When it comes to treating substance abuse, Florida can pay now or pay later. In the quest to trim the state budget, lawmakers are gambling on later.
The state prison system has been told to trim $3 million from its drug treatment programs. And cuts to community treatment centers loom large because of state-mandated cuts in local government spending.
It's politically easy to cut treatment programs for drug and alcohol abusers, since they have no advocacy group beyond the caregivers who see the difference that treatment can make.
But it's a risky strategy, given the carnage that substance abuse creates on our roads, in our emergency rooms, in our schools and in our families.
Because of costs, only about 30 percent of Floridians who need substance-abuse treatment can access it, experts say.
Because of proposed cuts, Mary Lynn Ulrey, executive director of Hillsborough's community-based DACCO program, expects her waiting list for inpatient treatment to grow from about 20 people a month to about 40. Behind those numbers are real people and desperate families who need help now, not months from now.
She also worries about losing a $250,000 grant that last year paid to screen 497 pregnant women for drug abuse. Of those, 50 completed a drug treatment program and 38 babies were born drug free.
Already, Ulrey said the number of emergency detox beds has dropped from 35 to 20 because of flat funding.
Consider the context:
•Seventy percent of the people in Florida prisons - 65,000 people - have drug problems. Without intervention, they will bring those problems back to their communities when released.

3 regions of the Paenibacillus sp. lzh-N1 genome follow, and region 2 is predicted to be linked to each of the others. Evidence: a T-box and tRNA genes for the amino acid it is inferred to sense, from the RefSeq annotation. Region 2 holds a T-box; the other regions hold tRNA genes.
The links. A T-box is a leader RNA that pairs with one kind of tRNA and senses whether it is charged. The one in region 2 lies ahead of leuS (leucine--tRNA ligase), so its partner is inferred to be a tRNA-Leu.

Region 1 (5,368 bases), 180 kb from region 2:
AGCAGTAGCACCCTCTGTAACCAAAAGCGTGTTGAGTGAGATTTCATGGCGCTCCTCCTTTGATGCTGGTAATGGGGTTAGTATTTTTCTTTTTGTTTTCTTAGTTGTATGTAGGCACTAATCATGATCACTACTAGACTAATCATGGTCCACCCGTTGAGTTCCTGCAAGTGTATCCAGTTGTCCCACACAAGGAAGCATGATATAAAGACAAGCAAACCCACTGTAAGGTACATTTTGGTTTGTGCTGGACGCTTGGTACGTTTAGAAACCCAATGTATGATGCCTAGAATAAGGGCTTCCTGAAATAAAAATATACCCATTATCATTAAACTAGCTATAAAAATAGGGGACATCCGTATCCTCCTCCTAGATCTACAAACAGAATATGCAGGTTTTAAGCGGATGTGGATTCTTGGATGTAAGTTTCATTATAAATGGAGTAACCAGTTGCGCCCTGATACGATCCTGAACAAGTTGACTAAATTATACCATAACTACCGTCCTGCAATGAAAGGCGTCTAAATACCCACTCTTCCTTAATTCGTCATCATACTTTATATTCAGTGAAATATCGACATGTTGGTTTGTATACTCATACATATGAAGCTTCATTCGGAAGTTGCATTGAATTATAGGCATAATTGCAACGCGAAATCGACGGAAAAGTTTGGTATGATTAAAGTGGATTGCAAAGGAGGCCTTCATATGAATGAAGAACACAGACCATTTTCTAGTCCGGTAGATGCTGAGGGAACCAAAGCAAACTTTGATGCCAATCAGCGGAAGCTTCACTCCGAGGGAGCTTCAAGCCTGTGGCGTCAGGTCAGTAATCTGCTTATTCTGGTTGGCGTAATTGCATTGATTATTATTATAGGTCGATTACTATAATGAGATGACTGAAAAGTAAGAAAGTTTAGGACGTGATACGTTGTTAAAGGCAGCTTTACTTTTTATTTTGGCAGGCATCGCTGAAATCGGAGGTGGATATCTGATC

•Seventy percent of foster children entered the child welfare system because their parents had drug problems.
•Last year in Hillsborough, 484 people died with illegal drugs in their systems.
•Many inmates who've been ordered into residential treatment programs must remain in jail - costing taxpayers $72 a day - because there are no open beds.
•Alcohol and drug abuse costs the American economy an estimated $366 billion in lost productivity, health care costs and crime.
One might wonder whether treatment really works, given the celebrities who fly in and out of care centers. But in the last quarter century, much has been learned about the biological mechanisms of addiction and its effects on the brain. The evidence is that treatment works - if patients participate in their care. But treatment takes longer than 30 days - the average in-patient stay set by insurance company reimbursement limits.
Worse, many insurance carriers have cut coverage of substance-abuse treatment altogether. As a result, caregivers find themselves gaming the system to get reimbursed, diagnosing people with 'mental health' issues instead of drug or alcohol dependency. A legislative effort to require companies that sell health insurance in Florida to also cover drug treatment deserves more momentum.
Tallahassee faces tough choices, but cutting substance-abuse treatment programs is a dangerous strategy for which Florida families will pay a long-term price, with interest.
An Editorial from The Tampa Tribune
Published: October 17, 2007